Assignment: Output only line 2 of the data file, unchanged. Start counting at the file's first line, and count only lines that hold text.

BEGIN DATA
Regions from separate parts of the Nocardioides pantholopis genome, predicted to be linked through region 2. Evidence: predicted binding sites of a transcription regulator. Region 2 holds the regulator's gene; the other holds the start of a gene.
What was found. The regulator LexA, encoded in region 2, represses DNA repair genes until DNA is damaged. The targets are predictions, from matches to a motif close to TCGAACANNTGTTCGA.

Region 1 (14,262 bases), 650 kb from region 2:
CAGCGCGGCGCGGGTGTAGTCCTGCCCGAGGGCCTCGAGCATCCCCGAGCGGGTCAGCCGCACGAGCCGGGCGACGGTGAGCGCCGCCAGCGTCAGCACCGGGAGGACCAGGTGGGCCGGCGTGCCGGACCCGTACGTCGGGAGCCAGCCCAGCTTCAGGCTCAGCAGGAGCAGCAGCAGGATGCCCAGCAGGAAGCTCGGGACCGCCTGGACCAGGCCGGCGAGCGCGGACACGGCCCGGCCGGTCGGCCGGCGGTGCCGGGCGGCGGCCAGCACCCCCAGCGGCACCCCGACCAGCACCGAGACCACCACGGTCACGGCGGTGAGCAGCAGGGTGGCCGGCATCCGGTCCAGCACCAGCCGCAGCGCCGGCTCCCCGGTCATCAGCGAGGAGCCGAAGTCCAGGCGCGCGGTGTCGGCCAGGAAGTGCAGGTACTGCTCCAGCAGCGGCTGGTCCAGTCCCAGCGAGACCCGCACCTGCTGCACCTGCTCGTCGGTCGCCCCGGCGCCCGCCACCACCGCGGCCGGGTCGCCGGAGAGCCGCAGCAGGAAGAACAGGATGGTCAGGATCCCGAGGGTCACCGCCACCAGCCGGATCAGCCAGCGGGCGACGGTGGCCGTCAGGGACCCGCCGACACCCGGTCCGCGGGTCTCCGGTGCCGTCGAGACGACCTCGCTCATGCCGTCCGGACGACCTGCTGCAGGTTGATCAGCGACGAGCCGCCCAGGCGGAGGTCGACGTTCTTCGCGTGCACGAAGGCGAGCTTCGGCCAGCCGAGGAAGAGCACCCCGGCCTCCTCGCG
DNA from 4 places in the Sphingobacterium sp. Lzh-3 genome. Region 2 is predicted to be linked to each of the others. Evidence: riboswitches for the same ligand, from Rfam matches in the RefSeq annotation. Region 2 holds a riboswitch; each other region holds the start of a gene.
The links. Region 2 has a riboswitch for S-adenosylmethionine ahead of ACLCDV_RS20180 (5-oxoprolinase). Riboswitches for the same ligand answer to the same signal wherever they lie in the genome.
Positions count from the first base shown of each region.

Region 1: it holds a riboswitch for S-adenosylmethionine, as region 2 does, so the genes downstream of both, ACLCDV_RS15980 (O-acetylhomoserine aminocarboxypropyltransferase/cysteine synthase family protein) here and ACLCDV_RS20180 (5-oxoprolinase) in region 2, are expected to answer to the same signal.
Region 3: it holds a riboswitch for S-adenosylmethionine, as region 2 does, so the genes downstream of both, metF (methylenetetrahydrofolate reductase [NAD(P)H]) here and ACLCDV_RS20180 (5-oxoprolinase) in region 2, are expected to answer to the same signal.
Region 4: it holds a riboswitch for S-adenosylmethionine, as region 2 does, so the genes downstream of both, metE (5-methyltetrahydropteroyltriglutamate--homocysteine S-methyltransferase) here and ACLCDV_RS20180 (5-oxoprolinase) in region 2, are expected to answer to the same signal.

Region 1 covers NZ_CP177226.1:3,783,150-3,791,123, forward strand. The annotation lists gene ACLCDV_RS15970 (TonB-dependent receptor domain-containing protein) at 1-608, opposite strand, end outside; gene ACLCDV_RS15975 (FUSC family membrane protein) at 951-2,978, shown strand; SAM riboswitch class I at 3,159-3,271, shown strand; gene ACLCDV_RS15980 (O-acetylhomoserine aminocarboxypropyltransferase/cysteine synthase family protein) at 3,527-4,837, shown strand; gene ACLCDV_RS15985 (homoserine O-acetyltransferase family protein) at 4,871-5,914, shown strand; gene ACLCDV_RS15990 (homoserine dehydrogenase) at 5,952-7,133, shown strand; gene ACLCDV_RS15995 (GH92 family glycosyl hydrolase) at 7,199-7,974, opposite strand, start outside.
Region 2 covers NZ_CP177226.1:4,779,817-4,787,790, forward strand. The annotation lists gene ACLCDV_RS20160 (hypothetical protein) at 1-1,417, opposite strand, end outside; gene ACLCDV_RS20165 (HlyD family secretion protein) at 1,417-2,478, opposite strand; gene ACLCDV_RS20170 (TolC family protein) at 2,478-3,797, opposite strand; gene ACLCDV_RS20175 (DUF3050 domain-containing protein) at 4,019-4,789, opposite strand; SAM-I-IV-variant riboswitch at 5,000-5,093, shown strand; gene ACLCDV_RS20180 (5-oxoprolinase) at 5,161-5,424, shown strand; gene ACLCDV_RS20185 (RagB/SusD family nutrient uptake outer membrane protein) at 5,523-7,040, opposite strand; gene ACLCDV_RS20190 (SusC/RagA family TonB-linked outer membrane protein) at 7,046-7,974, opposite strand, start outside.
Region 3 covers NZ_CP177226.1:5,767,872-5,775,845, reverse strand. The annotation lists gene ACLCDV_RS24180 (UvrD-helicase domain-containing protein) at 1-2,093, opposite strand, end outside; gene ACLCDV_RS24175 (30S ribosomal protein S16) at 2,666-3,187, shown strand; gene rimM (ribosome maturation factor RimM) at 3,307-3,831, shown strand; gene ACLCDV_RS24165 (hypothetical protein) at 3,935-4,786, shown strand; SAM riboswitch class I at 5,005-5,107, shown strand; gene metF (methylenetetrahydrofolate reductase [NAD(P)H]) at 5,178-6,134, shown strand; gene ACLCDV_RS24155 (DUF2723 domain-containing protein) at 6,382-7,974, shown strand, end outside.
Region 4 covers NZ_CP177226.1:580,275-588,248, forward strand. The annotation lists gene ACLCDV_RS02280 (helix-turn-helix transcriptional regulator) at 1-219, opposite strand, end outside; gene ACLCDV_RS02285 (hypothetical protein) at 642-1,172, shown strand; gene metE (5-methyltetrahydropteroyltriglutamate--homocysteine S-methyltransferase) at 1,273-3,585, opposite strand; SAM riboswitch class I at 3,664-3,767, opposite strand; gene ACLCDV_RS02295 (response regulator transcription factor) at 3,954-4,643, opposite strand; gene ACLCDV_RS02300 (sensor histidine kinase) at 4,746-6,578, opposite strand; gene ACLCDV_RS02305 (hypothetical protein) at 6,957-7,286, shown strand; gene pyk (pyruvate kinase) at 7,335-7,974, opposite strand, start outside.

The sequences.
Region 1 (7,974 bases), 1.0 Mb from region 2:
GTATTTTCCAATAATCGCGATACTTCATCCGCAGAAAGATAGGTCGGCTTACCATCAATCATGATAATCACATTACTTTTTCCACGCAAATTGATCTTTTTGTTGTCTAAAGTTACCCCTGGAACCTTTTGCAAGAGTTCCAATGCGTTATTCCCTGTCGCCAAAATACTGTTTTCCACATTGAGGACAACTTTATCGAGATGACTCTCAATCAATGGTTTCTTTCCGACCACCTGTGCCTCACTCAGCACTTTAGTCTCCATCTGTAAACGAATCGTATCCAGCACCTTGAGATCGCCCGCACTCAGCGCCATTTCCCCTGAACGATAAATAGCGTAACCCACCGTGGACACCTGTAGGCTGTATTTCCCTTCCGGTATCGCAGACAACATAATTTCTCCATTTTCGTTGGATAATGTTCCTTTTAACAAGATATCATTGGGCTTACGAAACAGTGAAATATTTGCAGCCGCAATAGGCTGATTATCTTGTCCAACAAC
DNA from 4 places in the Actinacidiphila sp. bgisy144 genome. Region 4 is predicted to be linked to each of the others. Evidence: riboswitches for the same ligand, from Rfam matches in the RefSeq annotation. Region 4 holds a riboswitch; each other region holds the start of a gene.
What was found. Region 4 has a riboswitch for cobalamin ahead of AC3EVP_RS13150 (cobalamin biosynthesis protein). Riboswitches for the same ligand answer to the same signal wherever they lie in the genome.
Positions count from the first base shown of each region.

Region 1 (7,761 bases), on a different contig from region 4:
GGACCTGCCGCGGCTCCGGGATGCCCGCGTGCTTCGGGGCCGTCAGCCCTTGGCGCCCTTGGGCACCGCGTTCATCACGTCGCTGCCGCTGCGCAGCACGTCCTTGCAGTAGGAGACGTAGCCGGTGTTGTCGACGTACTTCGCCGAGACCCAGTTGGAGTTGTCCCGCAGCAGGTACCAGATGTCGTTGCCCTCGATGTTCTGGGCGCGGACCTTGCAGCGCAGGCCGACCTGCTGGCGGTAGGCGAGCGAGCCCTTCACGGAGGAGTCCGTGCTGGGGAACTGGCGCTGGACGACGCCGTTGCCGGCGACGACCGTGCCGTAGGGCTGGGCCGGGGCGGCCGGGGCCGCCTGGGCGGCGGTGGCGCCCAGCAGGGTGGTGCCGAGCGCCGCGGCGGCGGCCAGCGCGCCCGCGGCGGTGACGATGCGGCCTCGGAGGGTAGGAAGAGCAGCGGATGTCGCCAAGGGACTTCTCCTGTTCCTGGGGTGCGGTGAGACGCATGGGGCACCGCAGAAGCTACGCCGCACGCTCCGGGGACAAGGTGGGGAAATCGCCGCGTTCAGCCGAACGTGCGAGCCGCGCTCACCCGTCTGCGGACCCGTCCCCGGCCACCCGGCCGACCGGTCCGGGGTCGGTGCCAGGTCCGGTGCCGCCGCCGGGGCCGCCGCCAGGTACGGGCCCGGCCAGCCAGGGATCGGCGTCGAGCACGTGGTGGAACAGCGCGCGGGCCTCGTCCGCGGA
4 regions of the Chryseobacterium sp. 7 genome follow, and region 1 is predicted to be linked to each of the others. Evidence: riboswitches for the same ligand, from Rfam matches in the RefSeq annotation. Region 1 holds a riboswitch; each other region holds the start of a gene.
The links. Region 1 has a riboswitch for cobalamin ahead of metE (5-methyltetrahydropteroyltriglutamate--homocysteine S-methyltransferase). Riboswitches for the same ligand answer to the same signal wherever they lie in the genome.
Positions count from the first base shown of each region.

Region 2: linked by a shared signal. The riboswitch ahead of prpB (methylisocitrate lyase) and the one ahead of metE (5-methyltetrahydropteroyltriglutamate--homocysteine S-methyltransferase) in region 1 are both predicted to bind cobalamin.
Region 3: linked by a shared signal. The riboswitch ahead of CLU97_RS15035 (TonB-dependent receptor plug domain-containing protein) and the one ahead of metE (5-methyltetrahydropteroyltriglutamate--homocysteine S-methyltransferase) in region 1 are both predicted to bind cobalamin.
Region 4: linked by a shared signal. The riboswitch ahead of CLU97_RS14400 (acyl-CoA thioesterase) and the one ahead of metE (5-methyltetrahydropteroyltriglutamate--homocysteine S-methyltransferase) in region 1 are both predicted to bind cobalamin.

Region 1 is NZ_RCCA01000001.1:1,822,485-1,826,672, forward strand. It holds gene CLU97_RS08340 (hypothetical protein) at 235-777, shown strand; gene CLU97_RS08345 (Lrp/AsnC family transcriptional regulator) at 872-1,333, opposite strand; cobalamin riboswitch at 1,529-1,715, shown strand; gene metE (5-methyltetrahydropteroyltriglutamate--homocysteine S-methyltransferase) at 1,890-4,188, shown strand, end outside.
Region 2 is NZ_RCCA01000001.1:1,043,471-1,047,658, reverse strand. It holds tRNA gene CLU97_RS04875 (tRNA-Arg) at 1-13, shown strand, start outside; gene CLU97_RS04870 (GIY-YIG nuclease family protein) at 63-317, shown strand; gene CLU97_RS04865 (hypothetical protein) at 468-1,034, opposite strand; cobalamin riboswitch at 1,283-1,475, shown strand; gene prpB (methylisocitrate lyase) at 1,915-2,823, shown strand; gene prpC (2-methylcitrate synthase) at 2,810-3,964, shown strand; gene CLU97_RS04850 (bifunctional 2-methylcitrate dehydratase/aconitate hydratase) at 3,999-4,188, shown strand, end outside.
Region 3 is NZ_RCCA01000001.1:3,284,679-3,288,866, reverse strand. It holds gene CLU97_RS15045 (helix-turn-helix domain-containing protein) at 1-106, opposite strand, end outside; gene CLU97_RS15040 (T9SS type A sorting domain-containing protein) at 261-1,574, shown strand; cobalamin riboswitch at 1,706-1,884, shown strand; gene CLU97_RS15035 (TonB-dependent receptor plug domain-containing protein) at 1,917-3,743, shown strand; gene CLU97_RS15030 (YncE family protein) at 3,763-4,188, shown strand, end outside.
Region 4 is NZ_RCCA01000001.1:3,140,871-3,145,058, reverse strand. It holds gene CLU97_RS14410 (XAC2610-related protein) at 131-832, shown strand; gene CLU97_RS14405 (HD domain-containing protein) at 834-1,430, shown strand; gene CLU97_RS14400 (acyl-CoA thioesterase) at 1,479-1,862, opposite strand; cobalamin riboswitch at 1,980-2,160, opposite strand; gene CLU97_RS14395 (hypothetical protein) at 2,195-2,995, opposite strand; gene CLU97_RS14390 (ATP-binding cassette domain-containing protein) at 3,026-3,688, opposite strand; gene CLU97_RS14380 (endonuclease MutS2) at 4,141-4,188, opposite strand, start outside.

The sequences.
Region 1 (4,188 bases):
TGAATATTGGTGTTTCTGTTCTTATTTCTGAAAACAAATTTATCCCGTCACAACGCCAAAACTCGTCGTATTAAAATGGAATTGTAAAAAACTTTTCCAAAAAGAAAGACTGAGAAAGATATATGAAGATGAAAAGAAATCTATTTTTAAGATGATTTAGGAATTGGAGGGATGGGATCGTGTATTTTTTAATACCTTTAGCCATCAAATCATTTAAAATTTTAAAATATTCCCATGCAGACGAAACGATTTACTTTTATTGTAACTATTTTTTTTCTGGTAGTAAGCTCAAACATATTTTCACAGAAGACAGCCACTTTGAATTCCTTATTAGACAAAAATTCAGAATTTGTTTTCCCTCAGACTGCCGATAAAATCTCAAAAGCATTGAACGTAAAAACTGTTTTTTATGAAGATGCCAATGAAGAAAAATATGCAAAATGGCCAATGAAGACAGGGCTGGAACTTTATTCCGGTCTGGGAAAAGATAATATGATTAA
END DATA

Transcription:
What was found. The regulator LexA, encoded in region 2, represses DNA repair genes until DNA is damaged. The targets are predictions, from matches to a motif close to TCGAACANNTGTTCGA.